# magnitude and phase for DTFT, etc.

Discussion in 'Mathematics and Physics' started by PG1995, Nov 13, 2013.

1. ### PG1995Active Member

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Hi

Could you please help me with these queries? Thanks a lot.

Regards
PG

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2. ### steveBWell-Known MemberMost Helpful Member

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Q1: You just work out the math, and that's what falls out. Maybe you are having trouble starting it off. To start finding the magnitude of a quotient, remember the rule that the magnitude of a quotient equals the magnitude of the numerator divided by the magnitude of the denominator. In this case the denominator is a real number, so finding the magnitude is easy. The numerator has to be worked out and an obvious trig identity will be needed.

Q2: Again, I'm surprised you don't know how to find the phase (or angle) of a complex number.

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3. ### PG1995Active Member

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Thank you.

Please see If were able to save my face!

Regards
PG

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5. ### steveBWell-Known MemberMost Helpful Member

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Lol, good work PG?

I was confident you already know how to do this. The pressure of exam time and lack of sleep can make us all think less clearly.

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6. ### PG1995Active Member

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Well, out of the last 24 hours, I had been in sleeping mode for more than 16 hours!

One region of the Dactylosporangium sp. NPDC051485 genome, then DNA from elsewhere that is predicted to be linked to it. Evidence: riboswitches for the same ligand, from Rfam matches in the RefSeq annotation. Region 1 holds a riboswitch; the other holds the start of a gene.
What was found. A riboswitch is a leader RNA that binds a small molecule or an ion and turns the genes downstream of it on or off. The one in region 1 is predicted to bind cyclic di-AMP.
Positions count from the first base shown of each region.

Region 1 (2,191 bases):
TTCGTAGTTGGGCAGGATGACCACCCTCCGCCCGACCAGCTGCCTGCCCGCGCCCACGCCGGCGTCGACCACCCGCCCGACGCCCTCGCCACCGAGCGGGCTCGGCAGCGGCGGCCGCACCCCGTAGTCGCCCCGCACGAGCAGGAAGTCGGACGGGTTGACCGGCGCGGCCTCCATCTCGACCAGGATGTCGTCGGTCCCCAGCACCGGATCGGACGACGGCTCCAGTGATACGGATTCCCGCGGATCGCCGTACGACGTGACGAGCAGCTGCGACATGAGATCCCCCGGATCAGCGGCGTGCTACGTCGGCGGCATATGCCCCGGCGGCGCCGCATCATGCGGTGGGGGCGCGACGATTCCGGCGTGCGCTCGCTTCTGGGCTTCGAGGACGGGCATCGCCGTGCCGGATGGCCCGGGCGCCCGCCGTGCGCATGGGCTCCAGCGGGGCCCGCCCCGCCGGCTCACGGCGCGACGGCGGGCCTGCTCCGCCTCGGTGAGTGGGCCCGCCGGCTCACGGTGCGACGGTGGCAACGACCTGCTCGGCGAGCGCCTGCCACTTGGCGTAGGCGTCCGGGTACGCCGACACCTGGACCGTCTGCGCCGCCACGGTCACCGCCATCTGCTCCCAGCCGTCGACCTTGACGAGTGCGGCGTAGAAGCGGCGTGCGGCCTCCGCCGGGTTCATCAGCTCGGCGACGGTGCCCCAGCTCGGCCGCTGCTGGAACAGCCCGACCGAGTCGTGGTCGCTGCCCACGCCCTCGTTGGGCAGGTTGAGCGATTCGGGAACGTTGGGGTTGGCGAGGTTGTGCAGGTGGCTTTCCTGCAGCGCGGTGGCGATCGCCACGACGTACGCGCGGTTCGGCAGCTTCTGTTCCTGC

Best wishes
PG

Last edited: Nov 15, 2013
7. ### PG1995Active Member

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Hi

Q1: I'm trying to understand the difference between DTFT and DFT in general terms. DTFT is used to find frequency components of a discrete-time continuous signal or sequence and it is periodic over period of 2π, and most importantly it takes into account all the sampled valued from -∞ to +∞. Please correct me if I have it wrong.

On the other hand, DFT takes only a limited number of samples and therefore it's a practically realizable. It gives frequency components for those limited number of samples. Suppose, in a live broadcast many thousands of samples are processed and one needs to know the frequency components contained in those samples for real-time processing and this is in such practical situations DFT comes into play. Is my general understanding of DFT correct? Thanks.

Q2: It is said that FFT is any algorithm used to calculate DFT and there are different algorithms used such as prime-factor, Rader, Bluestein.

Why don't we use the formula directly to calculate DFT instead of some algorthm? I remember that in numerical analysis sometimes one algorithm is preferred over the other because in one case convergence takes place at a fast rate. I also remember from numerical analysis that computers are best at doing iterations and computers require fixed pattern of instruction (i.e. algorithm) to solve problems. Do I have it right? Thanks.